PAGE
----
Fans of the world's largest book fair are invited to literary and political discussions. This year, Russia's assault on Ukraine and the Israel-Hamas war are the main themes.
The Frankfurt Book Fair opened its doors to the public this Wednesday.
The agenda for the 75th edition reflects the world's current crises, from the war in Ukraine to recent events in Gaza.
Before the opening of the fair, director Juergen Boos condemned Hamas' attacks on Israel.
“We also condemn those who finance terror,” he said on Tuesday.
German Chancellor Olaf Scholz was due to attend the opening ceremony on Tuesday evening but cancelled as it clashed with plans to visit Israel and Egypt.
In his place, the Minister of Culture stressed the importance of diversity.
"Just now, we need the freedom of thought, the diversity of the books and perspectives, and that is exactly what Frankfurt Book Fair stands for," said Claudia Roth.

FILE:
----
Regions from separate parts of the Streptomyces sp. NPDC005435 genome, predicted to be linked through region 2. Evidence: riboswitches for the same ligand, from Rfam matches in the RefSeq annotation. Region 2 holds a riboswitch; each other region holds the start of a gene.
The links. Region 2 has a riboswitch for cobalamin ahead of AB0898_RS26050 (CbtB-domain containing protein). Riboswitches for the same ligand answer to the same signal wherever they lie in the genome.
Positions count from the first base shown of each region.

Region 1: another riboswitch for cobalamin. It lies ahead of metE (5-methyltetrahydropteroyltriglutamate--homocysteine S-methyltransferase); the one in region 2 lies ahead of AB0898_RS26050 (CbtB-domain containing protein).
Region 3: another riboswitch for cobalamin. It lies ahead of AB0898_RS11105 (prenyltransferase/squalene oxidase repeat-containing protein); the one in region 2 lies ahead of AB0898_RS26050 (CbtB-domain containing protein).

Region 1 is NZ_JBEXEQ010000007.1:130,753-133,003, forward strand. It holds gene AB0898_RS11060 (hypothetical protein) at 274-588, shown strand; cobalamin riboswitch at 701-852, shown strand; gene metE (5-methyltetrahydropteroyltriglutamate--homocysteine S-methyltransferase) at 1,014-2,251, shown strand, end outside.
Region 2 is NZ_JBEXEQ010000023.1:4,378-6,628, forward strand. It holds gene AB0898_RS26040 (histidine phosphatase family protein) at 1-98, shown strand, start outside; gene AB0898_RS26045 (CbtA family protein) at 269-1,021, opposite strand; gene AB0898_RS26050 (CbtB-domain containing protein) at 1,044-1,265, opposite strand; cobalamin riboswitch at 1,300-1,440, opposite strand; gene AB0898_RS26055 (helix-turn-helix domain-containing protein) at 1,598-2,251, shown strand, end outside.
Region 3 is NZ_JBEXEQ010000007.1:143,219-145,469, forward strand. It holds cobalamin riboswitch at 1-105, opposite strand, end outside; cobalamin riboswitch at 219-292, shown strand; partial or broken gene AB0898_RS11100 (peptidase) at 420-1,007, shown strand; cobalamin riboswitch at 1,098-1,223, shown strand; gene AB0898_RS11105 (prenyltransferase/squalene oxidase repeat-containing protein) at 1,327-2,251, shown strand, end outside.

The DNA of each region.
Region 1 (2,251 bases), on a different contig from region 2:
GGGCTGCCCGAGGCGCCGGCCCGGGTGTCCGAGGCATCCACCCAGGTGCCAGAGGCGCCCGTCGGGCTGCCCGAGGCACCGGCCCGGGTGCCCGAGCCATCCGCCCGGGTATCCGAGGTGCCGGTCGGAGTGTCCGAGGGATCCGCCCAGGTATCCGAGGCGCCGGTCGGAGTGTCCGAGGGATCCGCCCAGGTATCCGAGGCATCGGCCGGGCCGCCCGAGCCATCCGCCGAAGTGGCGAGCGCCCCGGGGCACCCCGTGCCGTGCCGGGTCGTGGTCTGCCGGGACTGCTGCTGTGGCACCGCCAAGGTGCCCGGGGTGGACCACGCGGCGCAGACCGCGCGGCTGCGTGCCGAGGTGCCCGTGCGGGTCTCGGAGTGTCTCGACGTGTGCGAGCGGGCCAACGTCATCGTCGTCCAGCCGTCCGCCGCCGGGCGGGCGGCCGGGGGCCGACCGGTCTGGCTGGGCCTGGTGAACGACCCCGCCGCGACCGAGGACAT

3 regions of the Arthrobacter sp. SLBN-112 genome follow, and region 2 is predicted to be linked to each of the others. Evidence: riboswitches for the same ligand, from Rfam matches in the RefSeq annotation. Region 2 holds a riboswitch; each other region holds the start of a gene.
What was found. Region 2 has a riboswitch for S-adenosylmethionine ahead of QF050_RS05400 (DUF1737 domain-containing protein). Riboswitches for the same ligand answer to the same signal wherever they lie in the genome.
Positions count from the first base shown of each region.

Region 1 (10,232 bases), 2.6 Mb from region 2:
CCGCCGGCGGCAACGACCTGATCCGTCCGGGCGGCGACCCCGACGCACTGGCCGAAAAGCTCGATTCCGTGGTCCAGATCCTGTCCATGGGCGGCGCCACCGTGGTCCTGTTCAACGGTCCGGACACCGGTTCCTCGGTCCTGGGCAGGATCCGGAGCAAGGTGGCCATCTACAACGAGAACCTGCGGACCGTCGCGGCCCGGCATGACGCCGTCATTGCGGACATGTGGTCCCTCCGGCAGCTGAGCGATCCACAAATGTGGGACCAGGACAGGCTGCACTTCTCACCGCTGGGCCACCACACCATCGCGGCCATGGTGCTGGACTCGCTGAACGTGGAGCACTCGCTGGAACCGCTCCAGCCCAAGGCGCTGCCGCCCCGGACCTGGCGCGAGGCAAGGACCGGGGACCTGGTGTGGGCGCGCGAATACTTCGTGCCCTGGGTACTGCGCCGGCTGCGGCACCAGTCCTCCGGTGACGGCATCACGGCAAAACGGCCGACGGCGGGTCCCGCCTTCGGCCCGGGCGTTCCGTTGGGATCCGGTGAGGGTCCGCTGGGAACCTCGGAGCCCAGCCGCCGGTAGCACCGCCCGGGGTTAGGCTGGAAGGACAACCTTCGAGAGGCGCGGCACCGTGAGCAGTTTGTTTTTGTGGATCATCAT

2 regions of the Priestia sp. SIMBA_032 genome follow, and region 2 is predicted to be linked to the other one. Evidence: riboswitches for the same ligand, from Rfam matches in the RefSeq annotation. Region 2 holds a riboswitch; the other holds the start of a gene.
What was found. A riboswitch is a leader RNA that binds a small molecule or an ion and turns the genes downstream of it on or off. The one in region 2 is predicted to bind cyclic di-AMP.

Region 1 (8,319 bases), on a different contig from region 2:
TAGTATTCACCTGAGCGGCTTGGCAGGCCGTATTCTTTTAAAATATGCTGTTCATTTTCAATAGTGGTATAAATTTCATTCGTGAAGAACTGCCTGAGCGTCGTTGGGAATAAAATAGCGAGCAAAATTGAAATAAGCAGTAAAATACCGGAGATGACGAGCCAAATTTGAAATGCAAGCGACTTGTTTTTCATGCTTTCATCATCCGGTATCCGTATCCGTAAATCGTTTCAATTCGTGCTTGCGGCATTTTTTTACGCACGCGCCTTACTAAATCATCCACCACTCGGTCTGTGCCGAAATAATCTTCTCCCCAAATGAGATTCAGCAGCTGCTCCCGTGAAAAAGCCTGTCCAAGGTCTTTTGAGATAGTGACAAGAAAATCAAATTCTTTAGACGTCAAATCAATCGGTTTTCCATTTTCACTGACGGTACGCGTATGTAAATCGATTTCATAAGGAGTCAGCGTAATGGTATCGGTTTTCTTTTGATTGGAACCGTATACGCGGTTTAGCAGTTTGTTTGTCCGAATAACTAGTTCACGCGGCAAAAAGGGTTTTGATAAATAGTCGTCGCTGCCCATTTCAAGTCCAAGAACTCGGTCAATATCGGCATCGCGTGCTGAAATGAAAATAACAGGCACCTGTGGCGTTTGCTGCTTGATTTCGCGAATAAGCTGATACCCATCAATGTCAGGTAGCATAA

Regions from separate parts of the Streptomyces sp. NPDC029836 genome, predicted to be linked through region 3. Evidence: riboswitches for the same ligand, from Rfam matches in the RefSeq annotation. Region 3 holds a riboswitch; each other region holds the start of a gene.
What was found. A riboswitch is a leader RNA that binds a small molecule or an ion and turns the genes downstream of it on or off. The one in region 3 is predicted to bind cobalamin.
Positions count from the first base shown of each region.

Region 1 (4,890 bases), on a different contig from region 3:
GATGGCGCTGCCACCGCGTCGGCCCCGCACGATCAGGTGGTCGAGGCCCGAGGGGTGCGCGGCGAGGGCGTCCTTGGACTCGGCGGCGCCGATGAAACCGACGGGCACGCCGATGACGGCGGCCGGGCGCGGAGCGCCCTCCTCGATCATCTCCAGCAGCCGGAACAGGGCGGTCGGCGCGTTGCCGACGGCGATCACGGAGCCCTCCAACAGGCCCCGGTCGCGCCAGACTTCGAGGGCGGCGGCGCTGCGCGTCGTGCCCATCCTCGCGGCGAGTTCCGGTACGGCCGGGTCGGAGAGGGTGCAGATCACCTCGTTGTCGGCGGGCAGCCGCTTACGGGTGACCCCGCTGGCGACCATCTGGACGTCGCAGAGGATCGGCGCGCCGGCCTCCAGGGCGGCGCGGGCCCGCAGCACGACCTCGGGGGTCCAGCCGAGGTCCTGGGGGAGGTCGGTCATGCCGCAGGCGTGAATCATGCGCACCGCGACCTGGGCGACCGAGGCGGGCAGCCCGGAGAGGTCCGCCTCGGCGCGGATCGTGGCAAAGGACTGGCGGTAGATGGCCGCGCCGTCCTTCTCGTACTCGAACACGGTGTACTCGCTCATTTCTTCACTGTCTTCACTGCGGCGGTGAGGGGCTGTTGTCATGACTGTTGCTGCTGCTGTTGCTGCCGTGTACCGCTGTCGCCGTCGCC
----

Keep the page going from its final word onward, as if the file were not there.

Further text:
Slovenia is this year's Guest of Honour in Frankfurt, with its own pavilion, a space that shows how history influences literature.
"The national boundaries of Slovenia shifted considerably throughout history. The Slovenian territory belonged to different nations. And all these influences - German, Mediterranean, Slavic - left their mark on Slovenian everyday life, the culture and the arts," explained writer Milijana Cunta.
During the fair, visitors are invited to literary and political discussions. Numerous well-known authors are expected to appear in front of the audience to present their books.
Among those expected is the Indian-British writer Salman Rushdie, who received the Peace Prize in the German Book Trade. The fair's big topics include artificial intelligence, climate change and the fight against populism and extremism.
No stranger to controversy, Slovenian philosopher Slavoj Zizek roiled the audience in a speech at the opening in which he criticised the recent Hamas attacks and Israel's forces for bombarding Gaza.
He was interrupted by the audience several times.